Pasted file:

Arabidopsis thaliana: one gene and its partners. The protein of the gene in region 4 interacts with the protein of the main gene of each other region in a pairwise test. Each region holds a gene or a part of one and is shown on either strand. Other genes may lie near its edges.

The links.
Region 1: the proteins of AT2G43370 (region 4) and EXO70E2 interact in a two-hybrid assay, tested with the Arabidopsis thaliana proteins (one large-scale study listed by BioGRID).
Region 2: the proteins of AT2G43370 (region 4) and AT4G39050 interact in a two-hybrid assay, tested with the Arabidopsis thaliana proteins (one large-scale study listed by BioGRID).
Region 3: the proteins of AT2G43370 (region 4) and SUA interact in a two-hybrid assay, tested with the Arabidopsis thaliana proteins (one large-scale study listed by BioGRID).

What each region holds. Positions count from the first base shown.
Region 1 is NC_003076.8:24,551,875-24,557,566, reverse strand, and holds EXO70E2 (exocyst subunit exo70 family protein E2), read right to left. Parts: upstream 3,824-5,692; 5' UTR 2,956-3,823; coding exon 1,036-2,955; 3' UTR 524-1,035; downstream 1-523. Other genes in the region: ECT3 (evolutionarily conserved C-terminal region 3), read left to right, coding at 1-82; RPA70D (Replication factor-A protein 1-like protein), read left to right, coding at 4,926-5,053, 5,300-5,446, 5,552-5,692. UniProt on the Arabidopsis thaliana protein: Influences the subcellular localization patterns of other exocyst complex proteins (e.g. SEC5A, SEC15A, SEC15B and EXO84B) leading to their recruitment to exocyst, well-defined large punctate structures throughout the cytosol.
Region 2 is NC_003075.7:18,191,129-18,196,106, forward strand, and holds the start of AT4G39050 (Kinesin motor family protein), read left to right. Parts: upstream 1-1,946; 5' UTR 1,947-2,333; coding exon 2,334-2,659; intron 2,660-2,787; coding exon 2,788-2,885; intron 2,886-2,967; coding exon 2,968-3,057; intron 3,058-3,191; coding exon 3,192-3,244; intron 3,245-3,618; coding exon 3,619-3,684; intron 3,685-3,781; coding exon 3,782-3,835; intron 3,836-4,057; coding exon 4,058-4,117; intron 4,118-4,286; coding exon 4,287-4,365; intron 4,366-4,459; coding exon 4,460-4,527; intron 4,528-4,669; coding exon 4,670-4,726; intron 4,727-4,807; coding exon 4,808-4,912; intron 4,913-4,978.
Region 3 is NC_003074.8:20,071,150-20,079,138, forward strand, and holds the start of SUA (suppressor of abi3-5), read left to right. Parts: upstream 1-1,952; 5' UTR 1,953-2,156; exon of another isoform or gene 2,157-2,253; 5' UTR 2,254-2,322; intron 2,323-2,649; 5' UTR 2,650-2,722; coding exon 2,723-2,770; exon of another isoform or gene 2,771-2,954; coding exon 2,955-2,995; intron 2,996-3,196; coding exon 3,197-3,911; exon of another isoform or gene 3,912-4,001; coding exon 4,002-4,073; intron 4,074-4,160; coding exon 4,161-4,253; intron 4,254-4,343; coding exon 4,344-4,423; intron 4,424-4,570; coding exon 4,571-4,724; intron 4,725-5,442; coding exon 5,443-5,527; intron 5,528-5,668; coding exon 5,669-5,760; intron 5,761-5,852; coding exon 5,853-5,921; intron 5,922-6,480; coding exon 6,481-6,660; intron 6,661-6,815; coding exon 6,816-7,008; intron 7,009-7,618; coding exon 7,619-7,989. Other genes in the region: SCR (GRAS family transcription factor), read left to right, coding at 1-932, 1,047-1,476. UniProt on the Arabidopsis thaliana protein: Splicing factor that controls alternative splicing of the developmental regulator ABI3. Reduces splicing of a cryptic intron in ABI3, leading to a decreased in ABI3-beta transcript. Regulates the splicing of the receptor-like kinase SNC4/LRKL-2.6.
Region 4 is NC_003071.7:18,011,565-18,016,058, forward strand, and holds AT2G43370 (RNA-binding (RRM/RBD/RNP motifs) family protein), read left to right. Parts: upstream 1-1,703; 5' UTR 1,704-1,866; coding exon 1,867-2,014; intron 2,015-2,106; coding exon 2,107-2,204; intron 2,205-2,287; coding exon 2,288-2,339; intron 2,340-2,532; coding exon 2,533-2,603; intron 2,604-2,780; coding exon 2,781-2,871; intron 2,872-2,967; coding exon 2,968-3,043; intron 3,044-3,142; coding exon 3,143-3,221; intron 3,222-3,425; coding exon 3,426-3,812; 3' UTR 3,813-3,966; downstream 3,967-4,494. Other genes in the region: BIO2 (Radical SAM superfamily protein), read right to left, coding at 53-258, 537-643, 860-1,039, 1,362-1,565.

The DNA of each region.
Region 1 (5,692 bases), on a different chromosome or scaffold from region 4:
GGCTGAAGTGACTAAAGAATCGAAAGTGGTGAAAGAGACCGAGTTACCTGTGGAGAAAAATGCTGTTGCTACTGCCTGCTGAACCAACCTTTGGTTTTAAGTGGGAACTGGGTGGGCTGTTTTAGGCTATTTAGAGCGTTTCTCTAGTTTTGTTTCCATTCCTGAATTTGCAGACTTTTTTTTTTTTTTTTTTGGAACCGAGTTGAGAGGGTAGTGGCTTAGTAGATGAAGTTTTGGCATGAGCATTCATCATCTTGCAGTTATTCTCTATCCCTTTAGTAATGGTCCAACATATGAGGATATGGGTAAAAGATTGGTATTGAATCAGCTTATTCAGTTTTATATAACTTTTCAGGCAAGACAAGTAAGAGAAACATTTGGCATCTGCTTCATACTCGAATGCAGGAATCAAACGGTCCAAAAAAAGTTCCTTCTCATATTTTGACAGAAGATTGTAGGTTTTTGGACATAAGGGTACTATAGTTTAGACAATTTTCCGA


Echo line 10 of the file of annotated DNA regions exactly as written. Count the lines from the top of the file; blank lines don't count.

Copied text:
Region 4 is NC_003071.7:18,011,565-18,016,058, forward strand, and holds AT2G43370 (RNA-binding (RRM/RBD/RNP motifs) family protein), read left to right. Parts: upstream 1-1,703; 5' UTR 1,704-1,866; coding exon 1,867-2,014; intron 2,015-2,106; coding exon 2,107-2,204; intron 2,205-2,287; coding exon 2,288-2,339; intron 2,340-2,532; coding exon 2,533-2,603; intron 2,604-2,780; coding exon 2,781-2,871; intron 2,872-2,967; coding exon 2,968-3,043; intron 3,044-3,142; coding exon 3,143-3,221; intron 3,222-3,425; coding exon 3,426-3,812; 3' UTR 3,813-3,966; downstream 3,967-4,494. Other genes in the region: BIO2 (Radical SAM superfamily protein), read right to left, coding at 53-258, 537-643, 860-1,039, 1,362-1,565.